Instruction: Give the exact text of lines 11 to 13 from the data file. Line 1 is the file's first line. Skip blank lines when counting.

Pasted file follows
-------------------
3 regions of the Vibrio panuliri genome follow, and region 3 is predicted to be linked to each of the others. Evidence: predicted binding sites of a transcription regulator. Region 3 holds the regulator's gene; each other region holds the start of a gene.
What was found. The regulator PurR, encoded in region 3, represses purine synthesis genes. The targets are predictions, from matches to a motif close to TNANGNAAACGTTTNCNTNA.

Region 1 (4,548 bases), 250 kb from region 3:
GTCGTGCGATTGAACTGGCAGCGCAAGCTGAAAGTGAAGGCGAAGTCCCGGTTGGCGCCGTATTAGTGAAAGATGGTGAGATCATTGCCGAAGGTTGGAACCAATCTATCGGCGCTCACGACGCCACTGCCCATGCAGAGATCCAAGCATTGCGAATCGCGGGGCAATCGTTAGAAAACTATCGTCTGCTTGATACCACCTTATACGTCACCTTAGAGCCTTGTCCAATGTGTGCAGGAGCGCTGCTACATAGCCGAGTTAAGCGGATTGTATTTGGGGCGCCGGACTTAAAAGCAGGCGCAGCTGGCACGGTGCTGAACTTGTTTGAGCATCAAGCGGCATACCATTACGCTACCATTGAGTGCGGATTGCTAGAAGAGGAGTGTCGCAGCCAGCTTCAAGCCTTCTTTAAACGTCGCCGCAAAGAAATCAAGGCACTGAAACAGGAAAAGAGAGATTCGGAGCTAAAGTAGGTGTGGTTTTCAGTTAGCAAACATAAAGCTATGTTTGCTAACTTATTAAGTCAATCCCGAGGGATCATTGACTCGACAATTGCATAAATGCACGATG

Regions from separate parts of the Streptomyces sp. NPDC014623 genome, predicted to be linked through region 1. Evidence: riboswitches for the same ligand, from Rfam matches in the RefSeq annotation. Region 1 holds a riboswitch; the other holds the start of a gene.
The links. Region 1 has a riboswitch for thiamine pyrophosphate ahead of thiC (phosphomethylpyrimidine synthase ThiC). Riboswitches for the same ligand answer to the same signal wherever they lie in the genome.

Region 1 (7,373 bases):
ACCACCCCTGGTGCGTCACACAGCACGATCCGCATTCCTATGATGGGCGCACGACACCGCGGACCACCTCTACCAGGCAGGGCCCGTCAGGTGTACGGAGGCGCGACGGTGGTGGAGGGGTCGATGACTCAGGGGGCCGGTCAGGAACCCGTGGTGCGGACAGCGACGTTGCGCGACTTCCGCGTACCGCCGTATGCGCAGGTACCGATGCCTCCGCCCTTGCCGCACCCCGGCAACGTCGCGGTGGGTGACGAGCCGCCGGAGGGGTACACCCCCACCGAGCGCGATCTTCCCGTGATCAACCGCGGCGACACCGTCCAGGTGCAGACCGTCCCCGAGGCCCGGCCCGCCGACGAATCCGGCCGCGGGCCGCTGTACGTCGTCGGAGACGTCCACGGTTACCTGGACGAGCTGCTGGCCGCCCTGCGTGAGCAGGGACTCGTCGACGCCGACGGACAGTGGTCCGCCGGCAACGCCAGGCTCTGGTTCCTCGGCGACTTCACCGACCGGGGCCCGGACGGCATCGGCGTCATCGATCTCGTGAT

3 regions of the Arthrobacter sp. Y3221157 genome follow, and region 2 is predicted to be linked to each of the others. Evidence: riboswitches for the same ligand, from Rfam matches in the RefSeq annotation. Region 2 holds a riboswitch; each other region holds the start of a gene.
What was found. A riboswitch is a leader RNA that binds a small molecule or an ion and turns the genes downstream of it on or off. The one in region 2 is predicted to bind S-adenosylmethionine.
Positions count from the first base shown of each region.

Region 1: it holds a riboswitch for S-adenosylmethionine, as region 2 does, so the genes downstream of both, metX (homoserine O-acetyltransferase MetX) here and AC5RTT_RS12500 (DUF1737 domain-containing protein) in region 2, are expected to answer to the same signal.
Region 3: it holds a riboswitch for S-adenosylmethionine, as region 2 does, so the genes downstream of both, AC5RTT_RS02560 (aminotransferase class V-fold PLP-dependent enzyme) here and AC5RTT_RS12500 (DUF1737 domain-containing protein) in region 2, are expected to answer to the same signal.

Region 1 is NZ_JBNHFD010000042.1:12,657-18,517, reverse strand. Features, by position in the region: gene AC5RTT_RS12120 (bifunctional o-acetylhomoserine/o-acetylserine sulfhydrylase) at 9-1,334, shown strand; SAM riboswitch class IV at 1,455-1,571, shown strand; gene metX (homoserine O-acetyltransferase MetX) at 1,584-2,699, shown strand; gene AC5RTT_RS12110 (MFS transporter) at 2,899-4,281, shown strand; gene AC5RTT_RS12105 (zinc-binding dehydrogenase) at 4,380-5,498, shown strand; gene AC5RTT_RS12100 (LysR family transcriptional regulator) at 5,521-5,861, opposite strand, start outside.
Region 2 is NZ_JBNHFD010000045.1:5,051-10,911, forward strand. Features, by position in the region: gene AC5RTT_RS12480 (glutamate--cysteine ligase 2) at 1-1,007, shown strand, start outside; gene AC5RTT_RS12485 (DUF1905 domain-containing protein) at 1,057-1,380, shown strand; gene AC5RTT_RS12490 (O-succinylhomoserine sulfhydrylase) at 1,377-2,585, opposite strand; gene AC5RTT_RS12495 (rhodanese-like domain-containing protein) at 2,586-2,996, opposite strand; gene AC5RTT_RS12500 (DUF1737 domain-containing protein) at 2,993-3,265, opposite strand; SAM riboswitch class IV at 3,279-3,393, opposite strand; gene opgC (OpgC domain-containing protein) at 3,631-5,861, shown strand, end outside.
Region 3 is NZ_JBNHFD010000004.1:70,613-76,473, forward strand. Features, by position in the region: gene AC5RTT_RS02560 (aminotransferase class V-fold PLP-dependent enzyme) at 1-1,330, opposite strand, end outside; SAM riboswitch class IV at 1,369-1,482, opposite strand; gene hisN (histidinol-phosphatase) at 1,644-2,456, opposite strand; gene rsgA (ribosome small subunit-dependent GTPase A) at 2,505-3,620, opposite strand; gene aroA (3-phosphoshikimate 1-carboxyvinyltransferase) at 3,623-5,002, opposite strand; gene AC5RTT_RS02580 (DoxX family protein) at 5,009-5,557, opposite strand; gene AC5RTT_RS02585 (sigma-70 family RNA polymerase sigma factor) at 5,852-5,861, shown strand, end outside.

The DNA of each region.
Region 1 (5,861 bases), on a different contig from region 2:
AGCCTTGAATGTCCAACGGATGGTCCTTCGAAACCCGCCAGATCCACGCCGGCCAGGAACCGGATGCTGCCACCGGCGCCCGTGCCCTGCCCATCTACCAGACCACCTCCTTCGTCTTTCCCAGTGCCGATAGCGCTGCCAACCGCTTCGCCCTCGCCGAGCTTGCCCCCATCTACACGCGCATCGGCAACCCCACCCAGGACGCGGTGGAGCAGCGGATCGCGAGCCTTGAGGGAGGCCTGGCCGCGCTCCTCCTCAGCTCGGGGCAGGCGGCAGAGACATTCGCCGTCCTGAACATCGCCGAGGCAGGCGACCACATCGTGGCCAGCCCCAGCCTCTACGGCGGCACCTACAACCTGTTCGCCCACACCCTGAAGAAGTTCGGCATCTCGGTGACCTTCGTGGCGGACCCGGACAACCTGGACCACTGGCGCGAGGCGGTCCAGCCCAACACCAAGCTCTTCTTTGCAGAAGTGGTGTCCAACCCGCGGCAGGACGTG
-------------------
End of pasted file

Positions count from the first base shown of each region.

Region 1: it holds a riboswitch for S-adenosylmethionine, as region 2 does, so the genes downstream of both, metX (homoserine O-acetyltransferase MetX) here and AC5RTT_RS12500 (DUF1737 domain-containing protein) in region 2, are expected to answer to the same signal.
Region 3: it holds a riboswitch for S-adenosylmethionine, as region 2 does, so the genes downstream of both, AC5RTT_RS02560 (aminotransferase class V-fold PLP-dependent enzyme) here and AC5RTT_RS12500 (DUF1737 domain-containing protein) in region 2, are expected to answer to the same signal.